7. Oh Mr Roumeliotis also says that the prolongation of 1-2 years is needed.

  8. What never ceases to amaze me with my compatriots, is that, most (well, at least those with a certain education), know that the speeches of the politicians are not fruit of their own mind. Yet, they continue to believe them or to judge them from their speech instead from their past history. Logic says, that if you are enthusiastic with a speech by politicians that read text and you know that they don't write the speech themselves, then, you should be enthusiastic with their "logografoi", who are the ones who actually wrote the speech and not with the puppet that reads it!

    And then comes the next question. Why don't i vote for the logografos instead of the puppet? Those who were enthusiastic with mr. Papandreou's speeches while he was in opposition, in reality were enthusiastic with... Prof. Varoufakis!!! They should demand Prof. Varoufakis as candidate of PASOK, not mr. Papandreou!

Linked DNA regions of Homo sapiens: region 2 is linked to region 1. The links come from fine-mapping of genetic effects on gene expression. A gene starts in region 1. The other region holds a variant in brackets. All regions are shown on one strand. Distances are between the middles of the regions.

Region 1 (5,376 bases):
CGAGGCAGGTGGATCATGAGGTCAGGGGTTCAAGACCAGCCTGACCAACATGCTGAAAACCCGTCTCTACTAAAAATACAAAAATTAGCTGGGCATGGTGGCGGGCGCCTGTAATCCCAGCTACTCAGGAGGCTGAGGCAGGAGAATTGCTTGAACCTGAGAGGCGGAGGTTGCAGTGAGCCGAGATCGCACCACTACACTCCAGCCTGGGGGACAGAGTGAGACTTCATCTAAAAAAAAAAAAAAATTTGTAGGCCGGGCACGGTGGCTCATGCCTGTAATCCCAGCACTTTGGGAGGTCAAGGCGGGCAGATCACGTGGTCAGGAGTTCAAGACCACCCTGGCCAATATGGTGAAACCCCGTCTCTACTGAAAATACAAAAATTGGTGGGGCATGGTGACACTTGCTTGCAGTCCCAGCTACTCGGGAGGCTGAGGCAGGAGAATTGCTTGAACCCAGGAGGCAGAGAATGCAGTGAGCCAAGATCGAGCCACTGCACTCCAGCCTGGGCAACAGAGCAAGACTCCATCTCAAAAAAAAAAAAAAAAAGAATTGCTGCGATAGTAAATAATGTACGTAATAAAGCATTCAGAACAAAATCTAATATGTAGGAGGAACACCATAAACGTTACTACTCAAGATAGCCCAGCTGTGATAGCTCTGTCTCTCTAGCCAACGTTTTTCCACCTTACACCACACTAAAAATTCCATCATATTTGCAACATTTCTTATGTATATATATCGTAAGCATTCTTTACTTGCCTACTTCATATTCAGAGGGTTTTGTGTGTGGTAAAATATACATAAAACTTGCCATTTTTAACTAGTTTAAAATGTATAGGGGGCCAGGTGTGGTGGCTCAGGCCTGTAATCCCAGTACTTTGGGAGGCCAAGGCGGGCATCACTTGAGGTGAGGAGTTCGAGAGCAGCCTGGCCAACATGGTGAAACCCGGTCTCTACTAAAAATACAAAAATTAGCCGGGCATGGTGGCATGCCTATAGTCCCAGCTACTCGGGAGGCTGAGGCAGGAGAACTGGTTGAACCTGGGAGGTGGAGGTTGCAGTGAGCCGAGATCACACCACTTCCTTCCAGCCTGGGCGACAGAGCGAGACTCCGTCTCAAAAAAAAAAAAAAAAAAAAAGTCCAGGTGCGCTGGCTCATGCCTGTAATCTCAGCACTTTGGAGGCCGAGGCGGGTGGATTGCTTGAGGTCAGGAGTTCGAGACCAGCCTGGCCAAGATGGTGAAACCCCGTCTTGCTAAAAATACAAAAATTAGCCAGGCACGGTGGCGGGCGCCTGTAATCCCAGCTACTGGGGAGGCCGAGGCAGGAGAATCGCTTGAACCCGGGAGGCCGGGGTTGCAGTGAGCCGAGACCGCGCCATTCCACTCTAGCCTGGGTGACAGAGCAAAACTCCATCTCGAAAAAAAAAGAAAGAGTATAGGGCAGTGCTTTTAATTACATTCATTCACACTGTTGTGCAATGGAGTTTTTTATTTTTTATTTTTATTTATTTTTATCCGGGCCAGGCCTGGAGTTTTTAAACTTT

But, you will say, that this is a philosophical issue. I agree.

    Again, good luck and good endurance.


  9. Very good posts Klaus P1-P6, i liked most P3. You would better understand situations, people and general perception, from many trully capable economists because you could easier "win" friends and "identify" enemies.


    1. Help out my ageing brain: should I know what MS stands for? Send me a mail. Thanks, anyway!